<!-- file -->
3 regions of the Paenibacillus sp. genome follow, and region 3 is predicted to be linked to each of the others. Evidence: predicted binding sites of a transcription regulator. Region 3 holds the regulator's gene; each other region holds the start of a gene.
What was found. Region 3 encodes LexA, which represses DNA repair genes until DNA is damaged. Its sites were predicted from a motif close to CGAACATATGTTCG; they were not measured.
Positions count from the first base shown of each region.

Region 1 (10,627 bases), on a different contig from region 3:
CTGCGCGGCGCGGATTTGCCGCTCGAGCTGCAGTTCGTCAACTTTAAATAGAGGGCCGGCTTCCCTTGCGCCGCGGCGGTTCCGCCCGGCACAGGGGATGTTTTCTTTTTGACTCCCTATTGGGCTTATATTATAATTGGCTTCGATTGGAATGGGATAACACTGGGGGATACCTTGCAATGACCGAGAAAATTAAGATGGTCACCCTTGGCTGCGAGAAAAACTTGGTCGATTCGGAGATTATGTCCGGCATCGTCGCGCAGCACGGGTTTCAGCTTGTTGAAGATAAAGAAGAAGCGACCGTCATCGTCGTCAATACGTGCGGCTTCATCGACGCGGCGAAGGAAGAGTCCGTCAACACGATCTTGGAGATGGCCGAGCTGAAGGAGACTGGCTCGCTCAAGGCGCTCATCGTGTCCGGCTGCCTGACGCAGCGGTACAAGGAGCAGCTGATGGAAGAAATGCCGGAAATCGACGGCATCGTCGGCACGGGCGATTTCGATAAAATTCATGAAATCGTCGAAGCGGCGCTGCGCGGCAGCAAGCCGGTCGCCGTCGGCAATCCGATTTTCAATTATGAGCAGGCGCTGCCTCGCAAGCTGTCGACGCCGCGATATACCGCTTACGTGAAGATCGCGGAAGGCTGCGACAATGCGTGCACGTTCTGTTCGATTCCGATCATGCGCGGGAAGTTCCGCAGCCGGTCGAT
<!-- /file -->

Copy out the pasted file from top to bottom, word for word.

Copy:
3 regions of the Paenibacillus sp. genome follow, and region 3 is predicted to be linked to each of the others. Evidence: predicted binding sites of a transcription regulator. Region 3 holds the regulator's gene; each other region holds the start of a gene.
What was found. Region 3 encodes LexA, which represses DNA repair genes until DNA is damaged. Its sites were predicted from a motif close to CGAACATATGTTCG; they were not measured.
Positions count from the first base shown of each region.

Region 1 (10,627 bases), on a different contig from region 3:
CTGCGCGGCGCGGATTTGCCGCTCGAGCTGCAGTTCGTCAACTTTAAATAGAGGGCCGGCTTCCCTTGCGCCGCGGCGGTTCCGCCCGGCACAGGGGATGTTTTCTTTTTGACTCCCTATTGGGCTTATATTATAATTGGCTTCGATTGGAATGGGATAACACTGGGGGATACCTTGCAATGACCGAGAAAATTAAGATGGTCACCCTTGGCTGCGAGAAAAACTTGGTCGATTCGGAGATTATGTCCGGCATCGTCGCGCAGCACGGGTTTCAGCTTGTTGAAGATAAAGAAGAAGCGACCGTCATCGTCGTCAATACGTGCGGCTTCATCGACGCGGCGAAGGAAGAGTCCGTCAACACGATCTTGGAGATGGCCGAGCTGAAGGAGACTGGCTCGCTCAAGGCGCTCATCGTGTCCGGCTGCCTGACGCAGCGGTACAAGGAGCAGCTGATGGAAGAAATGCCGGAAATCGACGGCATCGTCGGCACGGGCGATTTCGATAAAATTCATGAAATCGTCGAAGCGGCGCTGCGCGGCAGCAAGCCGGTCGCCGTCGGCAATCCGATTTTCAATTATGAGCAGGCGCTGCCTCGCAAGCTGTCGACGCCGCGATATACCGCTTACGTGAAGATCGCGGAAGGCTGCGACAATGCGTGCACGTTCTGTTCGATTCCGATCATGCGCGGGAAGTTCCGCAGCCGGTCGAT